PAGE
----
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The Iranian flag competes for space with the flags of other FIFA World Cup 2014 contenders in southern Beirut. (Asharq Al-Awsat)
The Iranian flag competes for space with the flags of other FIFA World Cup 2014 contenders in southern Beirut. (Asharq Al-Awsat)
Like the rest of the world, Lebanon is gearing up for this year’s FIFA World Cup, and they’re raising the flags of each of the 32 participating nations to show their support. Judging from the number of flags displayed in restaurants and cafes, on cars and draped over balconies, you might think Lebanon was playing in the tournament, or indeed hosting it.

Judging from a quick walk around southern Beirut, the Brazilian, German and Italian teams are clear perennial favorites. The big difference this year, however, is the number of Iranian flags hung side-by-side with Western ones in districts with many Hezbollah supporters—especially considering that Iran qualified for the World Cup with a stunning 4–0 victory over Lebanon.

It’s not unusual for the FIFA World Cup to become mixed up with politics, and in Lebanon sharp political divisions have invaded almost all walks of life. Last week, for example, a basketball match in Beirut turned into a new round of sectarian violence. Now, many residents of southern Beirut are showing their support for the Iranian World Cup team, since Iran is a key backer of Hezbollah.

Those who are supporting Iran say it’s a matter of principle—not a personal preference for the Iranian side’s performance on the pitch.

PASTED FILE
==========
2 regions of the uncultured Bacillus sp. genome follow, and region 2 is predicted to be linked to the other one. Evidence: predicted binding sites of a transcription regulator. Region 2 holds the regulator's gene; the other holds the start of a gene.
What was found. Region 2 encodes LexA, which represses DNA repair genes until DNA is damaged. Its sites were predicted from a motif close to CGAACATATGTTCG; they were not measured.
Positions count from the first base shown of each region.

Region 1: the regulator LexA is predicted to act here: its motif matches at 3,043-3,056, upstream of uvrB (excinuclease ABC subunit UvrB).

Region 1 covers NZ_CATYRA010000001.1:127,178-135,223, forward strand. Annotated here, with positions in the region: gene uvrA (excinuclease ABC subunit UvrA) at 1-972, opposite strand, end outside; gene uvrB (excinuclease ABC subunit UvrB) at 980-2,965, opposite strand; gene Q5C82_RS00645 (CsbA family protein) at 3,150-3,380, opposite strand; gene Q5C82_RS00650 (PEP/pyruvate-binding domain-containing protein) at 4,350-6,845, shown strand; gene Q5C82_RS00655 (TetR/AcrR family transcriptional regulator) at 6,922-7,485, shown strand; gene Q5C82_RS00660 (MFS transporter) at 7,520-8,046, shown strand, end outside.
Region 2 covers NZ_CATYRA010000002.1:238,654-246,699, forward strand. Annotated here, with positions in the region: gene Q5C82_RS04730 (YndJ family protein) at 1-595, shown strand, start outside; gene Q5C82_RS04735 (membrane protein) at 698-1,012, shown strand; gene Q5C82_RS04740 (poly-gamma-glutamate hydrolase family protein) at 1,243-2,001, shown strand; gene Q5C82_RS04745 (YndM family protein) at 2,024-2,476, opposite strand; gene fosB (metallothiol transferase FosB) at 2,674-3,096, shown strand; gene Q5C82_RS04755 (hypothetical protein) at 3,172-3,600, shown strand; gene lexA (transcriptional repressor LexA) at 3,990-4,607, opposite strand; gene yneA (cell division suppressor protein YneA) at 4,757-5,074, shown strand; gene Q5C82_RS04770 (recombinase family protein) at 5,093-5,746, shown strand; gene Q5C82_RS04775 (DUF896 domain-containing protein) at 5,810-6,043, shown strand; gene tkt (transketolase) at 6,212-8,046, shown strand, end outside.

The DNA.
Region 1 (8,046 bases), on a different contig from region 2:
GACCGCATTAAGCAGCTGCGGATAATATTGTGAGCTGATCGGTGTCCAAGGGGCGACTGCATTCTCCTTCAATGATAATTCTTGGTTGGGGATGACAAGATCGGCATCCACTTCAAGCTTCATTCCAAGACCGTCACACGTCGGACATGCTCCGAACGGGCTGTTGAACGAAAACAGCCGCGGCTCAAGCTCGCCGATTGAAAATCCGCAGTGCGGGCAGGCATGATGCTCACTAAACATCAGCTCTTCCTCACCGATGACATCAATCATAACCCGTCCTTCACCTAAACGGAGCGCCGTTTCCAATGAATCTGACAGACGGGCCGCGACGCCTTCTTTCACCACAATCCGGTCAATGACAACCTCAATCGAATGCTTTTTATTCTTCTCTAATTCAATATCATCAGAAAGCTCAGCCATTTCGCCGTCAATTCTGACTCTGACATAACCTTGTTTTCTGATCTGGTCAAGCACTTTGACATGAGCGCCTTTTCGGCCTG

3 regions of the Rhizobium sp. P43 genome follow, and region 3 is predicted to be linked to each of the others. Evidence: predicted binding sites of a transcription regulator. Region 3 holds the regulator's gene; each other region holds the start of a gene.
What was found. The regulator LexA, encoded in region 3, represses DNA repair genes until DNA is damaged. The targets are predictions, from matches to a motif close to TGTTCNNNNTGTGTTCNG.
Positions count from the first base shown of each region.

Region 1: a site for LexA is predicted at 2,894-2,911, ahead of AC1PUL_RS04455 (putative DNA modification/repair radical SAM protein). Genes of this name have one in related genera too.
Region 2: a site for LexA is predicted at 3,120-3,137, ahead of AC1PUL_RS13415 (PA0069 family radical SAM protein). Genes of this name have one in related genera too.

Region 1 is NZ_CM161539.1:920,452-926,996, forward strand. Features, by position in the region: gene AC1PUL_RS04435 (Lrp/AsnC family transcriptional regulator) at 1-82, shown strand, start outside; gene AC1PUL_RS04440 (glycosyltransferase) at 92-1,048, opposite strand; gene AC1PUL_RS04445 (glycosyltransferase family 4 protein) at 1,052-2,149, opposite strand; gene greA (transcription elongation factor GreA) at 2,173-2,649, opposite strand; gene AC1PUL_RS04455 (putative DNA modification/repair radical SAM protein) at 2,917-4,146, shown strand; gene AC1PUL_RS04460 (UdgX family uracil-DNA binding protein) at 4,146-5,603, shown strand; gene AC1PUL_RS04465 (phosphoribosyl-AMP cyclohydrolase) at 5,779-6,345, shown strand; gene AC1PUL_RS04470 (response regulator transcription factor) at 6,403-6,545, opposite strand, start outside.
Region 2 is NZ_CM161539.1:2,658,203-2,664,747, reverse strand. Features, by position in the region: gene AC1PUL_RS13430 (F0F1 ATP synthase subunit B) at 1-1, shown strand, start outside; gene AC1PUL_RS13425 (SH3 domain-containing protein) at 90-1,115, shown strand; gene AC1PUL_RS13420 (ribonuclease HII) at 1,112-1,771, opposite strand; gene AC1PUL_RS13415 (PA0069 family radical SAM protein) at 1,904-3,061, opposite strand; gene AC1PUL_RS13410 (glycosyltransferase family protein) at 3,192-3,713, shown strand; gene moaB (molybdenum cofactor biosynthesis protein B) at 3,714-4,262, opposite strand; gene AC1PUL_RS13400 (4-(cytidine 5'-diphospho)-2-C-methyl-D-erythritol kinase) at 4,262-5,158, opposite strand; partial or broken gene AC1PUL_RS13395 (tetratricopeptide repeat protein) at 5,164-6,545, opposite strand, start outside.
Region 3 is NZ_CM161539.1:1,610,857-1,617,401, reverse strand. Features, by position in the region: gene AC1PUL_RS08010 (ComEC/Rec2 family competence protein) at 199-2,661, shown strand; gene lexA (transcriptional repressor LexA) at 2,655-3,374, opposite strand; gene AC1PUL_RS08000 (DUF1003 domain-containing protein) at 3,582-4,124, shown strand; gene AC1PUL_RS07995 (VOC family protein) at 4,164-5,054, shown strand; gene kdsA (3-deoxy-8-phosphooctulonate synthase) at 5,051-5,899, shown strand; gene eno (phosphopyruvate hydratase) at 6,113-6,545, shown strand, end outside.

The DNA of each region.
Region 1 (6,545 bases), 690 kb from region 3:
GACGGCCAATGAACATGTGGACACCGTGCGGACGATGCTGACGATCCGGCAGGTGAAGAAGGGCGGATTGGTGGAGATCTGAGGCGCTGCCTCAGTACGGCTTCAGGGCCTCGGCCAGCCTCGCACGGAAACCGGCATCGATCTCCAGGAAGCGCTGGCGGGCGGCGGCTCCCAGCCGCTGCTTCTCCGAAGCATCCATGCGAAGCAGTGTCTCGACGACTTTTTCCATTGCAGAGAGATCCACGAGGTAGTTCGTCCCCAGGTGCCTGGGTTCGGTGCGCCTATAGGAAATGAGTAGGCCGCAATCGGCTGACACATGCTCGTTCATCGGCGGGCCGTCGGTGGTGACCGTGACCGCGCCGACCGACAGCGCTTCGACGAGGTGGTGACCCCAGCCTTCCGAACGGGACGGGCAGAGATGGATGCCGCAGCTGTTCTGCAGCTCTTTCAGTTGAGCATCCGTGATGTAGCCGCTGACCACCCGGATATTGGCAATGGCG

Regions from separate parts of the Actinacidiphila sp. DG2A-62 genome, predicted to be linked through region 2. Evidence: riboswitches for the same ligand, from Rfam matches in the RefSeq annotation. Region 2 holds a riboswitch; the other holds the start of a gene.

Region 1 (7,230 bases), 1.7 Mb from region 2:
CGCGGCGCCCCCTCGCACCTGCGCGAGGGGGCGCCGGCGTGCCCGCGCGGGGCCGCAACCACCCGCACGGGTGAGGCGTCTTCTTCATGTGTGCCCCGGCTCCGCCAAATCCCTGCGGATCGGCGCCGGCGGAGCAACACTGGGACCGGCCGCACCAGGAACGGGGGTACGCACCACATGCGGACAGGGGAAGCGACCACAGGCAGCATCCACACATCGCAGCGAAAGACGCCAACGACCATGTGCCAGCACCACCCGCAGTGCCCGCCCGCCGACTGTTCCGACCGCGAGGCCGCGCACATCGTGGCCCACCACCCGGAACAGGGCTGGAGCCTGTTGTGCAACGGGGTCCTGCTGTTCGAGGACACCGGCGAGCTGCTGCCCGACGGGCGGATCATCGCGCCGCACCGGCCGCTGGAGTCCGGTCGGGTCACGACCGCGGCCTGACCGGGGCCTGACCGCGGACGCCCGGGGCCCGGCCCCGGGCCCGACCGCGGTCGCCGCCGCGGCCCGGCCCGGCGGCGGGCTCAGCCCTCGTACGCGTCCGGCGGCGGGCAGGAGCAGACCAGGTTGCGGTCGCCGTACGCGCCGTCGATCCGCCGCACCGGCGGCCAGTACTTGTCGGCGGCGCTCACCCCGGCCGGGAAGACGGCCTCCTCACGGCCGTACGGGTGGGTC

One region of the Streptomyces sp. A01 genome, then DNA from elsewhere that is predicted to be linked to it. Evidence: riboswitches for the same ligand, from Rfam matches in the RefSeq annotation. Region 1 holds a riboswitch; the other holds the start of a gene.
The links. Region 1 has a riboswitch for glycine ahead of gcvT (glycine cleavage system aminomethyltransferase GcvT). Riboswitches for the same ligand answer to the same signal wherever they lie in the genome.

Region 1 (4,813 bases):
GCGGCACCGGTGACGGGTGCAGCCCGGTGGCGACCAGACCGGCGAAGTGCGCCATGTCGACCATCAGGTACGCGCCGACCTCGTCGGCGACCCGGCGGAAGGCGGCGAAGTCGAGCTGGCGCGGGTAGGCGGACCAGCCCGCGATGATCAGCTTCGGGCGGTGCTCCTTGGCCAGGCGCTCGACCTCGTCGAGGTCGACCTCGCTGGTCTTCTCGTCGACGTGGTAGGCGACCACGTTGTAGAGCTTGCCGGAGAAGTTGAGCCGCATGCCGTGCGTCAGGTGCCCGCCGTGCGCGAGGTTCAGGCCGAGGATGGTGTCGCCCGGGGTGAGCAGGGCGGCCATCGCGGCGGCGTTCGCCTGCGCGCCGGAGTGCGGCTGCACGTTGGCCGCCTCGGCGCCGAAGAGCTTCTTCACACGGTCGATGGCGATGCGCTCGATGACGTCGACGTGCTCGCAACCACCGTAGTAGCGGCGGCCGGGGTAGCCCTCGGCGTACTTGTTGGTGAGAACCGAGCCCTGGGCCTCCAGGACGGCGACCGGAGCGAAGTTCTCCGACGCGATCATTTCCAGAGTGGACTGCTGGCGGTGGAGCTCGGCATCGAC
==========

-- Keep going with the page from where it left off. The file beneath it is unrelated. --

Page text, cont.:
“We sought to show our support to the Iranian team in our own way, by placing the Iranian flag side-by-side with the flag of the nation each of us favor. For us, supporting Iran is unquestionable,” Hussein F., a resident of southern Beirut who didn’t want to give his surname, told Asharq Al-Awsat as he sat in one of the area’s many cafes.

Ali Al-Shami, another Iran supporter who lives in southern Beirut, said: “It is our duty to support Iran, because this is the only way in which we can back the country that has assisted us on all levels. I’m not sure they will win, but I’m hopeful they will qualify for the second round.”

He added: “If the Iranian team loses the competition, God forbid, I’m sure that my friends, especially those who antagonize Iran politically, will tease me. I’m not good at being sportsmanlike, so our friendships could be wrecked as a result.”

Fatima Awad justifies her support for the Iranian team because, as she says, “it is the only Muslim team in this World Cup.” Saying she is “proud” to adorn her car with the Iranian flag, she adds that she previously supported Tunisia the last time it appeared in the competition, in 2006.

Many of the Iranian side’s supporters in Lebanon believe that supporting Iran is the “obvious” choice. Another Beirut resident, Mostafa Salhab, said: “Sports are no different from politics. If Iran left the World Cup, only then I would support the German team. That’s why I’m hanging the Iranian and German flags from my balcony.”

But, asked what he would do if Iran ended up playing Germany, Mostafa said: “I wouldn’t find it confusing. Like I said, Iran is my second home.”

But Ahmed Al-Ahmed was somewhat more skeptical when he said that “the goal of raising the Iranian flag is provocation, rather than support. The motif has a political background and has nothing to do with sport.” He expected that “bullets and fireworks will be fired after each win for Iran—not out of any love for Iranian football, but out of love for the Iranian resistance and the Iranian state’s policies.”

Asharq Al-Awsat

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